SNOW WHITE & THE HUNTSMAN
The first words heard in Snow White & the Huntsman are "Once upon a time ... ," and for the next 125 minutes, the movie unfurls like a malicious, exhilarating fairytale for adults - or a bedtime story for really, really naughty kids. In an age when most screen adaptations of familiar childhood stories quickly descend into camp - either intentionally (Mirror Mirror) or unintentionally (Red Riding Hood) - the intelligence and violence and emotional hunger of debuting director Rupert Sanders' Snow White saga feel utterly welcome, and even somewhat revolutionary. By the film's finale (and I presume this isn't a spoiler), good has triumphed and evil has been vanquished, but the weight of the characters' horrific experiences hasn't been forgotten; it's clear from their serene yet exhausted expressions that while Snow White and her kingdom's subjects get their Happily Ever After, they'll more likely be living Happily, Hesitantly, Ever After.
In truth, I'm a little embarrassed to admit how enraptured I was by Sanders' telling of his tale, because it's pretty easy to imagine the Hollywood pitch meeting for Snow White & the Huntsman: "It's like Braveheart meets Twilight ... but with dwarfs!" Snow White, you see, isn't just an innocent at the mercy of the woods, a poisoned apple, and a wicked stepmother; she's also a fierce combatant who rallies her troops, at the climax, with a rousing speech that's only missing the blue face paint and roar of "Freedom!!!" And while this Fairest of Them All - played by Bella Swan Cullen herself, Kristen Stewart - is dutifully given a Prince Charming in Sam Claflin's William, there's also a romantic near-rival in Chris Hemsworth's Huntsman, the smoldering, hard-drinking, bad-boy alternative to Snow White's courtly suitor.
Beginning, however, with the prelude's haunting imagery and stark, somber color palette - an evocative blend of reds, metals, whites, and blacks - it's apparent that Sanders and company mean business with this thing. Adapted by Even Daugherty, John Lee Hancock, and Drive screenwriter Hossein Amini, the Grimm fairytale is presented with much the narrative arc you expect. But its details (including its rather extraordinary visual and makeup effects) are serious-minded and bold and ceaselessly thrilling, and in Charlize Theron's Queen Ravenna, the movie features a potentially unforgettable nemesis, a figure so frighteningly, hypnotically perverse that you may be shocked at how much legitimate empathy she engenders.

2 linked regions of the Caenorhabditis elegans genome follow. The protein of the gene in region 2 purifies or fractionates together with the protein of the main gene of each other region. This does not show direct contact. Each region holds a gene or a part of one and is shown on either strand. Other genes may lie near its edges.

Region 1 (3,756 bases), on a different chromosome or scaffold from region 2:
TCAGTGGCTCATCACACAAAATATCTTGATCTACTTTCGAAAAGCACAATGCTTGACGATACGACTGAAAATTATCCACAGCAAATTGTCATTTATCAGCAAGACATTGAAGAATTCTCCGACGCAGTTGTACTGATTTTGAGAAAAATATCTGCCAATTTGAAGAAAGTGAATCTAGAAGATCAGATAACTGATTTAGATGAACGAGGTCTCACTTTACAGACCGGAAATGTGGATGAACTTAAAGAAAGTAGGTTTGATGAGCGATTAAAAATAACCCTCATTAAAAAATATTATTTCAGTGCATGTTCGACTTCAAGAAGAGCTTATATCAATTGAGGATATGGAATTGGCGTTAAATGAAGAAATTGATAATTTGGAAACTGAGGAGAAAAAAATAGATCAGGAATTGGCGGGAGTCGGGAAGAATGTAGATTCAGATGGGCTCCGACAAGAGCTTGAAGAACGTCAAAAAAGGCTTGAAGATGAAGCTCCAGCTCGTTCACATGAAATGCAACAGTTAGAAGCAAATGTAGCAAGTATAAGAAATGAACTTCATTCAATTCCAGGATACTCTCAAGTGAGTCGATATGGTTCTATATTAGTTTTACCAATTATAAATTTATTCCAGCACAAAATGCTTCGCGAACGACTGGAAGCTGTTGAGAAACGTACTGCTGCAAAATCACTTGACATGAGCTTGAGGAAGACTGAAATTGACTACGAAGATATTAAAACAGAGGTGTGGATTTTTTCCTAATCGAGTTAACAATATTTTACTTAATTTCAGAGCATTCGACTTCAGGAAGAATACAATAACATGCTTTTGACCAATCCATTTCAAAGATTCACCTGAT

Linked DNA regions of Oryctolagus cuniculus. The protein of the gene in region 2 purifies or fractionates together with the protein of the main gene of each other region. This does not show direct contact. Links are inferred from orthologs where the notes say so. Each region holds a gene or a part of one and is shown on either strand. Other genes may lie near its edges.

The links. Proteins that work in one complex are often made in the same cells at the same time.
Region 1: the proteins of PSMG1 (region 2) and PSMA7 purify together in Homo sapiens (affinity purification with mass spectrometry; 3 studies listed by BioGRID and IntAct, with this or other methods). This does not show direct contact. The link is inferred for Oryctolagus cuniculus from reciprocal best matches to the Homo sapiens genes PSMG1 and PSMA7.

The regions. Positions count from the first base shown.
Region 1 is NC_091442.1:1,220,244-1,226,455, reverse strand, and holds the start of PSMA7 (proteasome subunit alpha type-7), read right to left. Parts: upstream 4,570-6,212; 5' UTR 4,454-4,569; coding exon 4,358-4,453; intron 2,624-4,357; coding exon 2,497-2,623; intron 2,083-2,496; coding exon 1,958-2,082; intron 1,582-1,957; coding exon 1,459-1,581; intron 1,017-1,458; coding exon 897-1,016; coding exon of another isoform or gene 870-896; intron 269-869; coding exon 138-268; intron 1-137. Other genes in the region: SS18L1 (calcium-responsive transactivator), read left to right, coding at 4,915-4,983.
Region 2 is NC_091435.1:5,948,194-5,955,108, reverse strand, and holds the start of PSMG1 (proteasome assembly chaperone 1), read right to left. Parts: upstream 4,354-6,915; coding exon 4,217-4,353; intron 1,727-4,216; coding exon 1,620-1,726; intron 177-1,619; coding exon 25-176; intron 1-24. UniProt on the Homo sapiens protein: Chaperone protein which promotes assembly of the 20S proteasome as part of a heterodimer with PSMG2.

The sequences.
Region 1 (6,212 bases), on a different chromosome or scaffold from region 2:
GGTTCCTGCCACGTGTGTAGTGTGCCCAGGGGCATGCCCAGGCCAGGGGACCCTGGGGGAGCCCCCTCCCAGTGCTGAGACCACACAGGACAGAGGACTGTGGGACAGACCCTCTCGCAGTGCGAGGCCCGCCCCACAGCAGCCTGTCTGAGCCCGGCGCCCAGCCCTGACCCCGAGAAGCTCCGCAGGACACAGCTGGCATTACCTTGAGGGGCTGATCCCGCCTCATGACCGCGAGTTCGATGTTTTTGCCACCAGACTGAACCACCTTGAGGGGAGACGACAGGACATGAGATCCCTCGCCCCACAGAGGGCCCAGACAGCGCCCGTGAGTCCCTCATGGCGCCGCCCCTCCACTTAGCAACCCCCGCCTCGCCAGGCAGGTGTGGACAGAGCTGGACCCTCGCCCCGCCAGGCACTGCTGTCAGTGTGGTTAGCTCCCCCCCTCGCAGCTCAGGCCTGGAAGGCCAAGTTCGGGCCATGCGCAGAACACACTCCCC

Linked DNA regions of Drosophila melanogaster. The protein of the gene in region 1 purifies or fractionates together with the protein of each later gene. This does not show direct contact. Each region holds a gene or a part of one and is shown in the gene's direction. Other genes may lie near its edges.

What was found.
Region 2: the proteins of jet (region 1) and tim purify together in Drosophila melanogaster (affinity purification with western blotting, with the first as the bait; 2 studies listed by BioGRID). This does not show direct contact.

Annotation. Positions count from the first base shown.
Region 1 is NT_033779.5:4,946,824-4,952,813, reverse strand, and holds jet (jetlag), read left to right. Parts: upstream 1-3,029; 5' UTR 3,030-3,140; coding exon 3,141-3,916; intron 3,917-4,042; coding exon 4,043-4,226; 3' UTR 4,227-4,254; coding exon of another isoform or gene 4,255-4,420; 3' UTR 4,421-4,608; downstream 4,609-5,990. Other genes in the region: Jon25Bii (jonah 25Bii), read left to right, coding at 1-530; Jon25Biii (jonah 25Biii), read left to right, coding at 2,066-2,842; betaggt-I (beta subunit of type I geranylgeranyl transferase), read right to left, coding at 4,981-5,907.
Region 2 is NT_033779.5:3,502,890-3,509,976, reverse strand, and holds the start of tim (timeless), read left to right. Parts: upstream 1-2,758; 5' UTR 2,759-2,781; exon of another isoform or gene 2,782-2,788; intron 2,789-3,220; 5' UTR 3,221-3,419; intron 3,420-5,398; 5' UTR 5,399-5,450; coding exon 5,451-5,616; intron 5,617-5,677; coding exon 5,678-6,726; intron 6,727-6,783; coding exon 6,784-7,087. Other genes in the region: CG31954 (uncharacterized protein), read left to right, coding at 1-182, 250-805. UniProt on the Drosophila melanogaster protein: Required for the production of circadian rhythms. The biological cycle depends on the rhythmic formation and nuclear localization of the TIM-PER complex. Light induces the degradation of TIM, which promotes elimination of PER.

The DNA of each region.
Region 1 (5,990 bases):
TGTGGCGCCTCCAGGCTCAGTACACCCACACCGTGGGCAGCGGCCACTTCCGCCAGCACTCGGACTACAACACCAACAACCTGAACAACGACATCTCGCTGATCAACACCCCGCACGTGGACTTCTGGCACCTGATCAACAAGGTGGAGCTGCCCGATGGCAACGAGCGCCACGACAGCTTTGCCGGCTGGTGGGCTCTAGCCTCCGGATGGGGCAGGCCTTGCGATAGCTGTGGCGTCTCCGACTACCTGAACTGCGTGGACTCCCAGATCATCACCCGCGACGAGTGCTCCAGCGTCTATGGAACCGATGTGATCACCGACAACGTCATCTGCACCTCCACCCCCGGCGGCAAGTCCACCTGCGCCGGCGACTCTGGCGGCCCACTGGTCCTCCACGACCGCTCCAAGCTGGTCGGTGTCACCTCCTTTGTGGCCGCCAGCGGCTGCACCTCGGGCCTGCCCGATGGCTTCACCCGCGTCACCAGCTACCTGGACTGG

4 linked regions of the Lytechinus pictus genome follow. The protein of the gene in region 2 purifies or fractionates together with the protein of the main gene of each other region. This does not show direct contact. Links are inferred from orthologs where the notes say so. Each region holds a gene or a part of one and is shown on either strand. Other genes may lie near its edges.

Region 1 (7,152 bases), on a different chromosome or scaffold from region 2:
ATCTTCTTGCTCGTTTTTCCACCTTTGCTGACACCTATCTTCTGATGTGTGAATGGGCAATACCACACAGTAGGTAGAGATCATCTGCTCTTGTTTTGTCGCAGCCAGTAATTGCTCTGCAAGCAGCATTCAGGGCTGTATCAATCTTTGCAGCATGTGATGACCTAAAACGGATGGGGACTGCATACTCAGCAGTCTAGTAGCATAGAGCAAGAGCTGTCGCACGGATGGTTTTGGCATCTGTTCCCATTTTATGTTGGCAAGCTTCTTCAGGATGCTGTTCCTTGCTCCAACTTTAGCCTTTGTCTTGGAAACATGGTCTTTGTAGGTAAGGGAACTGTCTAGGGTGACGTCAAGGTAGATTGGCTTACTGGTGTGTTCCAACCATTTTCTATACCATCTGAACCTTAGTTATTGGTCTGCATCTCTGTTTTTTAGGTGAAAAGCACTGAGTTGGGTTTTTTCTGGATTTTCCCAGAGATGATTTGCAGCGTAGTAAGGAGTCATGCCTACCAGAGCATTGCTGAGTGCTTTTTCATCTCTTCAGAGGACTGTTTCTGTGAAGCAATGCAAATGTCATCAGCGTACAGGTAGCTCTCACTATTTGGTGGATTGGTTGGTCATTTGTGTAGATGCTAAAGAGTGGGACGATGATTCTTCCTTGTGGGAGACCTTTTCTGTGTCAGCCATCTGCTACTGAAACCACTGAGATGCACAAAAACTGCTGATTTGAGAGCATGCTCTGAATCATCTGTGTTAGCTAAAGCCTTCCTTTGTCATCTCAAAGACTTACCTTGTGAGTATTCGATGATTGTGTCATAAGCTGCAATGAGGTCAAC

Theron has always been a fearless performer - it would be hard to name another stunningly beautiful movie star so seemingly disinterested in being likable on-screen - and she's delectably vicious here, whether murdering her husband on their wedding night, or screeching at her creepily solicitous brother (Sam Spruell), or lazily plucking out, and consuming, the heart of a dead bird. Her frequently red-rimmed eyes, though, suggest the crazed need and panicky fear behind Ravenna's malevolence. As a quick, dramatically essential flashback reveals, this queen is monstrous for a reason, and without jettisoning any of the storybook enjoyment inherent in the role, Theron manages to suggest the soul-crushing weight of Ravenna's plight. Stewart does a fine job conveying Snow White's delicacy and yearning and growing strength, and Hemsworth is sensationally appealing and provides a few necessary laughs, but this is Theron's movie all the way.
At least, it is whenever the dwarfs aren't around. For among the film's many examples of ingenious technical bravado (and the enchanted-garden trek and Ravenna's transformation into a swirling flock of crows both rank way, way up there), none delighted me more than the means by which those recognizable British character actors Bob Hoskins, Ian McShane, Ray Winstone, Nick Frost, Eddie Marsan, and Toby Jones became Snow White's diminutive traveling companions. In his review of Sanders' film, Roger Ebert expressed disappointment that these roles weren't assumed by actual dwarf performers, and it's a tough sentiment to argue with. Yet the audaciousness of the stunt - with the CGI enhancing the already-clever compositions that allow the little men's portrayers to appear half their usual sizes - seems to me perfectly fitting with the magical realism of the entire movie. And besides, when the actors in question are as unabashedly marvelous as the seven (and, for a time, eight) dwarfs are here - gruff and weary and defiantly not adorable - what's the point in complaining? Dark and menacing and terrifically exciting, Snow White & the Huntsman is a pretty spectacular achievement, a reminder that, oftentimes, dreams only come true after you've endured a lot of nightmares.
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